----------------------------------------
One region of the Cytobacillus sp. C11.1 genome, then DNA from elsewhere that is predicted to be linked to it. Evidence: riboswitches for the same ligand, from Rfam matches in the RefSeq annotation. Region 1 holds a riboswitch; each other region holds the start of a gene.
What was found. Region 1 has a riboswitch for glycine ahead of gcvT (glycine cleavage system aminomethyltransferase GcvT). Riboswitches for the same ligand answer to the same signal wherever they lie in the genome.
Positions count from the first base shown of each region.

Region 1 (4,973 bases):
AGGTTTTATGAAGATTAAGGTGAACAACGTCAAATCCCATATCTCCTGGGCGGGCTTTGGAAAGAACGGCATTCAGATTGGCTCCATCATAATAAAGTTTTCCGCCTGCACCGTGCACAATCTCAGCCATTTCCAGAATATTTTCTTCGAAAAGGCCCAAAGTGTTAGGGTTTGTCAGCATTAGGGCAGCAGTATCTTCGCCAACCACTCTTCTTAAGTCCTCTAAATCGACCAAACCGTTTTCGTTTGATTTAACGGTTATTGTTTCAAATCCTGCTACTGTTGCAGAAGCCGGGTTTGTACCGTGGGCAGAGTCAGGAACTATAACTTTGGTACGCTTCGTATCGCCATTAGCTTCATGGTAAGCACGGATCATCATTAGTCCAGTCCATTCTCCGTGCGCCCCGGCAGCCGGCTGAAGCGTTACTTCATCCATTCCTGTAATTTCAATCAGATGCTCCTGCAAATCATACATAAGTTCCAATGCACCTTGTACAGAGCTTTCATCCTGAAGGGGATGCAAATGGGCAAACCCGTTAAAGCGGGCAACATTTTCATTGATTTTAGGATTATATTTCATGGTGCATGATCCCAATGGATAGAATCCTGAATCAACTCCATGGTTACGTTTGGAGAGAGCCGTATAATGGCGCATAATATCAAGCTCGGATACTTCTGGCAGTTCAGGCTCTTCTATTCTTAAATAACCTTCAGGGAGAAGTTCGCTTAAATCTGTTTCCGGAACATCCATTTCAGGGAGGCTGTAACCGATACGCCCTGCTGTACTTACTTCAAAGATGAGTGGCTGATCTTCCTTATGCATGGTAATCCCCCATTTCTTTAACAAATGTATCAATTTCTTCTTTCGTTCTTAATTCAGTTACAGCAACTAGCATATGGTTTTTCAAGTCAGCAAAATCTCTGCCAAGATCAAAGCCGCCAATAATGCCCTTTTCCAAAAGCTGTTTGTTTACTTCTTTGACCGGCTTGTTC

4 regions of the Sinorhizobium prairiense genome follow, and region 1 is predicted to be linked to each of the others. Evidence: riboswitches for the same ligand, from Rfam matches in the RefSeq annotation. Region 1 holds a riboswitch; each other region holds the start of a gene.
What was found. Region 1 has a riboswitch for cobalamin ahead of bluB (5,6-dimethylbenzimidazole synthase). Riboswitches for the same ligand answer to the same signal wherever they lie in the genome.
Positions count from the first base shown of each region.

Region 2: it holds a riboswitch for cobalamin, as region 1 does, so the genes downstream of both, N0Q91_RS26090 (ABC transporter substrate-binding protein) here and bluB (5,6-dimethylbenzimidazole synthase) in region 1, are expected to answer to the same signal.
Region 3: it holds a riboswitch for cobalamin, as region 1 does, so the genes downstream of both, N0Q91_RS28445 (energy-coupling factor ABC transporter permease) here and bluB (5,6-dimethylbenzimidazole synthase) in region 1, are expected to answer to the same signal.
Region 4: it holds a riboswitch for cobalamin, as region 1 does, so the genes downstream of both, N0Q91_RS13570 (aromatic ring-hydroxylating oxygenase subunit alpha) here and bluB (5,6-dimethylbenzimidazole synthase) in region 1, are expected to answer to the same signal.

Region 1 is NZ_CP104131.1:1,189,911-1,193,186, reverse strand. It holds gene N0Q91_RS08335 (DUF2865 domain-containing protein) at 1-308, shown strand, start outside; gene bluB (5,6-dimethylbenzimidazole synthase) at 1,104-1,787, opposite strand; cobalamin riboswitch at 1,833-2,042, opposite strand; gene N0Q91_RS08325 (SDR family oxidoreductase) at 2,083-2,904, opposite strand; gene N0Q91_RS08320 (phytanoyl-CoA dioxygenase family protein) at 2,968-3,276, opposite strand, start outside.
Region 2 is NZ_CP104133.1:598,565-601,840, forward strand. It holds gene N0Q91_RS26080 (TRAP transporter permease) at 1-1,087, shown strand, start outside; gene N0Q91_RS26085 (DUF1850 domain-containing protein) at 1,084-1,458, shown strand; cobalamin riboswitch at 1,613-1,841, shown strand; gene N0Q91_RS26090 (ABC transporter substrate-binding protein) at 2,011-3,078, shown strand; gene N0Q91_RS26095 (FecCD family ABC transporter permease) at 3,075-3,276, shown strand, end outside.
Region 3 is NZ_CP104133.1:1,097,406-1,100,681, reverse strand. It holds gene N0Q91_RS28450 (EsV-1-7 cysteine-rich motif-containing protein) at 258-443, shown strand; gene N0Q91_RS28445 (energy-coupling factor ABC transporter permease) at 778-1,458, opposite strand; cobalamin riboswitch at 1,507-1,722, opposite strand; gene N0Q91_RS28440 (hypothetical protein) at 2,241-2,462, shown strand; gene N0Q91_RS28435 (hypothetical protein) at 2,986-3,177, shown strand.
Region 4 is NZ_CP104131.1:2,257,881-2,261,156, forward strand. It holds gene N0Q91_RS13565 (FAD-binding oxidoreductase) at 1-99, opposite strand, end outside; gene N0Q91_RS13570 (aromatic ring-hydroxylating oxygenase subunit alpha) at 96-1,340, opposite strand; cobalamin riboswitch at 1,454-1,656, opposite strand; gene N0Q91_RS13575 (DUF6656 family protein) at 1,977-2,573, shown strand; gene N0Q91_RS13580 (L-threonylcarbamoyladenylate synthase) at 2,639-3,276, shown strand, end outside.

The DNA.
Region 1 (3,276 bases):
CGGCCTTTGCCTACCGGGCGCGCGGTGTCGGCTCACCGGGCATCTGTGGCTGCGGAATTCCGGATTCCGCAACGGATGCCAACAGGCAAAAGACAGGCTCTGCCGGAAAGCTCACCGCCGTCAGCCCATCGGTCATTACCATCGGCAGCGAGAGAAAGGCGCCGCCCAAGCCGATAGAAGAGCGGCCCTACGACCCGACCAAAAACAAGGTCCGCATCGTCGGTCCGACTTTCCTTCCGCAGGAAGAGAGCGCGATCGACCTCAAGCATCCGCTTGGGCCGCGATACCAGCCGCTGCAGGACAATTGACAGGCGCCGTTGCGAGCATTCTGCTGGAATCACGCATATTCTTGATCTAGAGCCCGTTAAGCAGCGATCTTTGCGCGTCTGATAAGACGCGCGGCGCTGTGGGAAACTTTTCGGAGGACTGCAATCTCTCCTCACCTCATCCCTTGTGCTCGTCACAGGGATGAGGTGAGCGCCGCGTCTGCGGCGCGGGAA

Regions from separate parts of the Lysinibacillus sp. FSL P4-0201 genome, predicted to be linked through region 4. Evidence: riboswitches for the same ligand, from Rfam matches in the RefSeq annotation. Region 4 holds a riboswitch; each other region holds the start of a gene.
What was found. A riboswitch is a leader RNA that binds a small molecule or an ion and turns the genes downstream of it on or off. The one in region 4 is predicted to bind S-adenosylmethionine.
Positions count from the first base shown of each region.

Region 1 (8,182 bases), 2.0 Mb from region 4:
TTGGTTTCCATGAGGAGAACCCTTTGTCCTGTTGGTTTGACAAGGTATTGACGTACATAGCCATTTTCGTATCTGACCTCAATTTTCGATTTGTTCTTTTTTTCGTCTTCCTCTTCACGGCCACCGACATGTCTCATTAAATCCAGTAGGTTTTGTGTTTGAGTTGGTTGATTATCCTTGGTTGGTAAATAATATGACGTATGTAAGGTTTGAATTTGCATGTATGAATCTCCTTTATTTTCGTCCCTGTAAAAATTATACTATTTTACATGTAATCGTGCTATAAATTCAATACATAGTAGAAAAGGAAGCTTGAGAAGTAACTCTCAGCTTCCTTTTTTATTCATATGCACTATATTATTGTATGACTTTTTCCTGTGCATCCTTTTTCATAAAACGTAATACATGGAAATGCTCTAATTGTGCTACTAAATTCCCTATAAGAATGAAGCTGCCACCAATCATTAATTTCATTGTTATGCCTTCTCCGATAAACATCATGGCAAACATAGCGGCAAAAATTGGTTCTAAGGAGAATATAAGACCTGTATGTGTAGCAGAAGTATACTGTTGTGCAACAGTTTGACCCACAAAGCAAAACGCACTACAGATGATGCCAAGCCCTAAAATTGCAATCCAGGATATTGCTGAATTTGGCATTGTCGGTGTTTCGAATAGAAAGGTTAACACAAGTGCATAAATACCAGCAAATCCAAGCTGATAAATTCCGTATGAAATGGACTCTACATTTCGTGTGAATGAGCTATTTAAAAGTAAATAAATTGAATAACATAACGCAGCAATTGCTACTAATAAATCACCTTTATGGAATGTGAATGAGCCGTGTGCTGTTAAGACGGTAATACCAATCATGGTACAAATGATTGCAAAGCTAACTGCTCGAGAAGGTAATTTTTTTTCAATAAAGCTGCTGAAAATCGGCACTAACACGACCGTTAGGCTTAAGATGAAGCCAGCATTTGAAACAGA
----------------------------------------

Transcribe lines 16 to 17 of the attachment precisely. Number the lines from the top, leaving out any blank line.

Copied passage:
The DNA.
Region 1 (3,276 bases):